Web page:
Do you have red eyes, itchy eyes or watery eyes? If yes, you may be suffering from seasonal eye allergies. For many of us, March begins eye allergy season, marking the onset of uncomfortable symptoms such as red eyes, itchy eyes, stinging, burning and watery eyes. Springtime eye allergies are caused by an influx of pollen from trees and flowers into the atmosphere and can greatly inhibit quality of life for those that suffer from them.
What can you do to guard your eyes during allergy season? Whenever possible reduce contact with pollen by staying indoors, in particular on days with a high pollen count. Closing windows, using air conditioners and putting on wrap-around shades when exposed to the elements can also help to protect your eyes from irritants in the atmosphere. A HEPA (high efficiency particulate air) filter is also known to remove allergens from the air when you are inside.
However, for those of us that can't stay indoors the entire spring season, certain medications can reduce symptoms such as itchy eyes, red eyes or watery eyes. Often times a simple over-the-counter rewetting drop is sufficient to moisturize and alleviate itchy eyes or red eyes and cleanse the eye of allergens. Medicines containing antihistamines, decongestants or mast cell stabilizers can reduce irritation of the eyes as well as other symptoms such as congestion and sneezing. Drops often work more quickly and effectively than pills or liquid medications to treat eye problems.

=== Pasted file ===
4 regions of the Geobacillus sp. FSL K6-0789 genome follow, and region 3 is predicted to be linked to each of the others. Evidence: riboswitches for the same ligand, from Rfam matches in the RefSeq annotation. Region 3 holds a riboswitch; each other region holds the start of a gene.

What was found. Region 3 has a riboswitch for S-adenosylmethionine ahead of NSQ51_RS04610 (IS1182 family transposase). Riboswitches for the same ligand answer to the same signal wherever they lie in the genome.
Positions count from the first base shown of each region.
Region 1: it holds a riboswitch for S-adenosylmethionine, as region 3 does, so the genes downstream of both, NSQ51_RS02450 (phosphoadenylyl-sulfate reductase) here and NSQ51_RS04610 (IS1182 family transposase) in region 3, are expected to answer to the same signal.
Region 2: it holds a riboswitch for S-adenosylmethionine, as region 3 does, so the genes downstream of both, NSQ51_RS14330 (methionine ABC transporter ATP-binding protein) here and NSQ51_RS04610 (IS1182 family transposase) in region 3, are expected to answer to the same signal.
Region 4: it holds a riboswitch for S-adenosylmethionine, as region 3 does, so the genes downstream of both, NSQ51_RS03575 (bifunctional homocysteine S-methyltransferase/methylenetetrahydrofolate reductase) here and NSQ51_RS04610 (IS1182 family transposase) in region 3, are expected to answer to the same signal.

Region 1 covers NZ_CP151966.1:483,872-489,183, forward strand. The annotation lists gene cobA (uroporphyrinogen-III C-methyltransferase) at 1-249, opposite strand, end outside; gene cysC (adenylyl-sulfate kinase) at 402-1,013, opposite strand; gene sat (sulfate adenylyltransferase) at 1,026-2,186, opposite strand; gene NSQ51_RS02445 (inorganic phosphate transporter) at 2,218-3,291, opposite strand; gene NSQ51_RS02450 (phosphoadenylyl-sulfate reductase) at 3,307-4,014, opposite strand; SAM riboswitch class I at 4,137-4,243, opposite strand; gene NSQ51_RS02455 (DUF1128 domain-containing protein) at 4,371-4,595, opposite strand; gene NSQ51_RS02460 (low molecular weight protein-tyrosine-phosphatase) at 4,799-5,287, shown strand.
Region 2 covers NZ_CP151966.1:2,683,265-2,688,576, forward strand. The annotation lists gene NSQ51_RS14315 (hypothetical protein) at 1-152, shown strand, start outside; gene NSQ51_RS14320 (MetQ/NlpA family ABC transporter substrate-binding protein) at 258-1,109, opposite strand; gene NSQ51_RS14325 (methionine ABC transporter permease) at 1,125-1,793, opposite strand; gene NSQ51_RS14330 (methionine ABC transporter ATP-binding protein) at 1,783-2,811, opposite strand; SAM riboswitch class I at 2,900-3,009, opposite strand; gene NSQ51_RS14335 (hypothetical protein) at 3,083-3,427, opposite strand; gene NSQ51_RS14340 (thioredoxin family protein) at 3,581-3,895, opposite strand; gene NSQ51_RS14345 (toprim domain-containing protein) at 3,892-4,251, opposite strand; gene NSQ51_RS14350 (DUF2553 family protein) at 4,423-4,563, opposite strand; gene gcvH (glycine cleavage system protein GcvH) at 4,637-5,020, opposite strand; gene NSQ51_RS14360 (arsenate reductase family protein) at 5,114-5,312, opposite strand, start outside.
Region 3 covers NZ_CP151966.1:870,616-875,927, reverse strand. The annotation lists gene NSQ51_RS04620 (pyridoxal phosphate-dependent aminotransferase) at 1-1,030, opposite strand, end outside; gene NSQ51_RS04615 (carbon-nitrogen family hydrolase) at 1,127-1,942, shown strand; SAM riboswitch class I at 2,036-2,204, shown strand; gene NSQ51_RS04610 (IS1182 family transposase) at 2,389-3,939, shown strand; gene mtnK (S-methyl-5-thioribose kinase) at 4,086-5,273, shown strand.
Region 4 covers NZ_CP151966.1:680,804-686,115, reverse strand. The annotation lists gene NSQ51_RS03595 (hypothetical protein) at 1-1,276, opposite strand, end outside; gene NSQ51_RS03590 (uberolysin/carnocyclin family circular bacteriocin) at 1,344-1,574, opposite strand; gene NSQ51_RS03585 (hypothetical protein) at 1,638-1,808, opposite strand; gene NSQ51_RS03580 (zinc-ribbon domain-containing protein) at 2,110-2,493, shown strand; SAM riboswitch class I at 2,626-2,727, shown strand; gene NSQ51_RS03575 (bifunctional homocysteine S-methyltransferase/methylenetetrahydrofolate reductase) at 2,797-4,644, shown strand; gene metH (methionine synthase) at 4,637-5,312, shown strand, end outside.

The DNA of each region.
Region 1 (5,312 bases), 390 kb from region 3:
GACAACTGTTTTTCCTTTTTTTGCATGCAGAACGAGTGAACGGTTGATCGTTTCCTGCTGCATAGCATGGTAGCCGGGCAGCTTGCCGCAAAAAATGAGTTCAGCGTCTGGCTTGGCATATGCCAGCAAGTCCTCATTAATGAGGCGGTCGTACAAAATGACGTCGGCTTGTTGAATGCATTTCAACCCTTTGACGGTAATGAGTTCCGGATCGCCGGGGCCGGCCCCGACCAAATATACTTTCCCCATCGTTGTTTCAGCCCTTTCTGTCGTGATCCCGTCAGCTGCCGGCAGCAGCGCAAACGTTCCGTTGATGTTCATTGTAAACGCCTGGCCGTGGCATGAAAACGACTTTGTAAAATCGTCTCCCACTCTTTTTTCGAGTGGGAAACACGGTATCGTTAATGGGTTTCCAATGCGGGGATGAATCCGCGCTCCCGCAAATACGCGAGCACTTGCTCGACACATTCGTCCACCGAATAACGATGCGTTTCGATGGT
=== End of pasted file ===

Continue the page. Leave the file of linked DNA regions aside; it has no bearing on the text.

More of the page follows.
Contact lens wearers sometimes experience greater discomfort during eye allergy season due to the fact that allergens can stick to the outer surface of the lens, bringing about an allergic reaction. Further, oral antihistamines can dry out the eyes, compounding the situation. Those who wear contacts should make sure to keep their eyes lubricated and switch lenses as directed. Many optometrists prefer the use of daily disposable contacts, because changing your lenses more frequently lessens the opportunity for allergens to build up.
One of the most important things to remember is, don't rub red, itchy. Doing so will just worsen the inflammation. Due to the fact that often effective medications do require a prescription, if over-the-counter medications are not working for you, schedule an appointment with your optometrist.